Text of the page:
• After the dissolution of the Soviet Union not all of the newly independent states assumed continuation of the old treaty. At first Russia and Iran announced that they would continue to adhere to the old treaty (but they don't have a common border any more, so this is practically impossible).
  • Even though from a logistical point of view this should not be Iran's problem (since it is the old Soviet Union that has lost territories such as Azerbaijan, Turkmenistan and Kazakhstan), Iran has called for an equal division of the Caspian Sea among the five countries: Iran, Azerbaijan, Turkmenistan, Kazakhstan, and Russia. Since this has been ignored and largely suppressed by Russia’s military intimidation against Iran, now Iran intends to only recognize its old treaty (between Iran and Russia) and will challenge Russia to divide its 50% share among the three littoral states - Azerbaijan, Turkmenistan and Kazakhstan - at the International Tribune.

Kazakhstan, Azerbaijan and Turkmenistan announced that they do not consider themselves parties to this treaty.

  • Later followed some proposals for common agreement between all littoral states about the status of the sea.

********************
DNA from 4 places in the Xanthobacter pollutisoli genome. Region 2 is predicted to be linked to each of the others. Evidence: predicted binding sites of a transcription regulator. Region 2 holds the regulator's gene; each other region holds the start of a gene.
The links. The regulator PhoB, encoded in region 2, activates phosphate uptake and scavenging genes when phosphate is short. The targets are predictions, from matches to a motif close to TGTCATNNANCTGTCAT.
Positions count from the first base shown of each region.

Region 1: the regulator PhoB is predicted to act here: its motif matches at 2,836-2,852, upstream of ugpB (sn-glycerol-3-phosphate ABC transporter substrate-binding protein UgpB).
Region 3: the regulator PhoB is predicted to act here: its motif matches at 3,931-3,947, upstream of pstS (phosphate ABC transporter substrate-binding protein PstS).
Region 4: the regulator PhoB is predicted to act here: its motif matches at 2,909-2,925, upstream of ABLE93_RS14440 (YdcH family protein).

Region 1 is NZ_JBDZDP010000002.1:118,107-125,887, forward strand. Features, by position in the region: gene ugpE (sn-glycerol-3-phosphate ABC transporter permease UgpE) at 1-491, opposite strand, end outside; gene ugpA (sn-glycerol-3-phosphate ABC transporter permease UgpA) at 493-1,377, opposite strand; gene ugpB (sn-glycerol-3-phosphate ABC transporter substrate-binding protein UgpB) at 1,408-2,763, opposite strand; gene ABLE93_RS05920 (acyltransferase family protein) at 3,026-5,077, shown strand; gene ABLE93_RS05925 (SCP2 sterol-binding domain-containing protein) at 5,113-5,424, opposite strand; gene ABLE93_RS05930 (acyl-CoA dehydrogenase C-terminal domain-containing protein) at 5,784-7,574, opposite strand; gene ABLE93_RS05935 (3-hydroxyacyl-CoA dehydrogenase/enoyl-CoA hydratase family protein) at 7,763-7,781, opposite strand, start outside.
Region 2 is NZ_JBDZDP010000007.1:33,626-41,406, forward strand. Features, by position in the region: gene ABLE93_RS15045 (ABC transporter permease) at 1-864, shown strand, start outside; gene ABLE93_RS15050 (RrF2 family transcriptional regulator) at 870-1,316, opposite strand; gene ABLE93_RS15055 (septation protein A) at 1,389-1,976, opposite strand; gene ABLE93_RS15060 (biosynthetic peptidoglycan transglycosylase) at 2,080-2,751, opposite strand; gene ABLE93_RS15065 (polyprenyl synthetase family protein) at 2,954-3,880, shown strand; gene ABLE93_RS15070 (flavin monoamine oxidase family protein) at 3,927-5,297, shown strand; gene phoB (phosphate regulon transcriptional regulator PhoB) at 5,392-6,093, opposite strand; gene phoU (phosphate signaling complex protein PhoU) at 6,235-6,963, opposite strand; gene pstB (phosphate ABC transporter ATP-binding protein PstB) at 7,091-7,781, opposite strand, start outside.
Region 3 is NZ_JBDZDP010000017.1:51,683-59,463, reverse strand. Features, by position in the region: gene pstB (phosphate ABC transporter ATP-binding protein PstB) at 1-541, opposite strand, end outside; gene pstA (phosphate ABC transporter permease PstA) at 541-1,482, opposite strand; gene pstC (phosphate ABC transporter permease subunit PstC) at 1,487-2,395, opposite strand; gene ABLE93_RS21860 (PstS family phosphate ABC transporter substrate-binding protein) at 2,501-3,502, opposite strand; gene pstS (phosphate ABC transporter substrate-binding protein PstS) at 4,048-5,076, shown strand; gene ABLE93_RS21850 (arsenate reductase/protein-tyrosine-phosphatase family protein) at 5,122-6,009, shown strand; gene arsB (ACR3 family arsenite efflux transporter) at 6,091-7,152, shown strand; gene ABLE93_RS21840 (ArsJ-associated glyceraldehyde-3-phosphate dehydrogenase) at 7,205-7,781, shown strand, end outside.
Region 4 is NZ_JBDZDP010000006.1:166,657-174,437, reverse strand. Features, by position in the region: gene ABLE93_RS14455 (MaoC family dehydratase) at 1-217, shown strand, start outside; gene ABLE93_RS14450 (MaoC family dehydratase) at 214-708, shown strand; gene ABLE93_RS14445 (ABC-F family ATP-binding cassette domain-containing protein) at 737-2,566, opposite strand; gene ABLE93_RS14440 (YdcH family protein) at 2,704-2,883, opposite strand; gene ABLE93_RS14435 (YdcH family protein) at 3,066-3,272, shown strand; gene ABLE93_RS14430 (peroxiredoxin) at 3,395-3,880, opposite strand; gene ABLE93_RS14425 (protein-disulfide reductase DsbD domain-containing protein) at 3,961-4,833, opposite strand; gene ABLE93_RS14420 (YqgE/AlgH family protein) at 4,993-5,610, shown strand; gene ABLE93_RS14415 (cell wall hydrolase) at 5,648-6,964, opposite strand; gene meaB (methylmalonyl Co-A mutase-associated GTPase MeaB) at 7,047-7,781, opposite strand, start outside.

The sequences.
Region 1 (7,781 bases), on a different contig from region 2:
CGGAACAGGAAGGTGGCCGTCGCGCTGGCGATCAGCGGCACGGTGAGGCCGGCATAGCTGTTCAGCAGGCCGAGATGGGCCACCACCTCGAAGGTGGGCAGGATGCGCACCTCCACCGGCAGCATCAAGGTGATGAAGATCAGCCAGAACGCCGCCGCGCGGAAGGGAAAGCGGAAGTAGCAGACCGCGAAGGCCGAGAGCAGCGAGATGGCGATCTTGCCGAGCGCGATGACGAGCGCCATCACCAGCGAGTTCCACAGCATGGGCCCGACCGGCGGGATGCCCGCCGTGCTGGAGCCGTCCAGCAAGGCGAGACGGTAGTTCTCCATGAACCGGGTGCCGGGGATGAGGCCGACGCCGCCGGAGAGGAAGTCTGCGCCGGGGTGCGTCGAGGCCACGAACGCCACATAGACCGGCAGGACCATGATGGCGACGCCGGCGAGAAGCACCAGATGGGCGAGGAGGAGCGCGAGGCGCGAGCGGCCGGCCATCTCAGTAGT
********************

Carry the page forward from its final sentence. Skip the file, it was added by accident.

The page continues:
• Azerbaijan, Kazakhstan and Turkmenistan insisted that the sectors should be based on the median line, thus giving each state a share proportional to its Caspian coastline length. Also the sectors would form part of the sovereign territory of the particular state (thus making them international borders and also allowing each state to deal with all resources within its sector as it wishes unilaterally).
    • Iran insisted that the sectors should be such that each state gets a 1/5th share of the whole Caspian Sea. This was advantageous to Iran, because it has a proportionally smaller coastline.
    • Russia proposed a somewhat compromising solution: the seabed (and thus mineral resources) to be divided along sectoral lines (along the two above-described variants), the surface (and thus fishing rights) to be shared between all states (with the following variations: the whole surface to be commonly shared; each state to receive an exclusive zone and one single common zone in the centre to be shared. The second variant is deemed not practical, because of the small size of the whole sea).
  • Current situation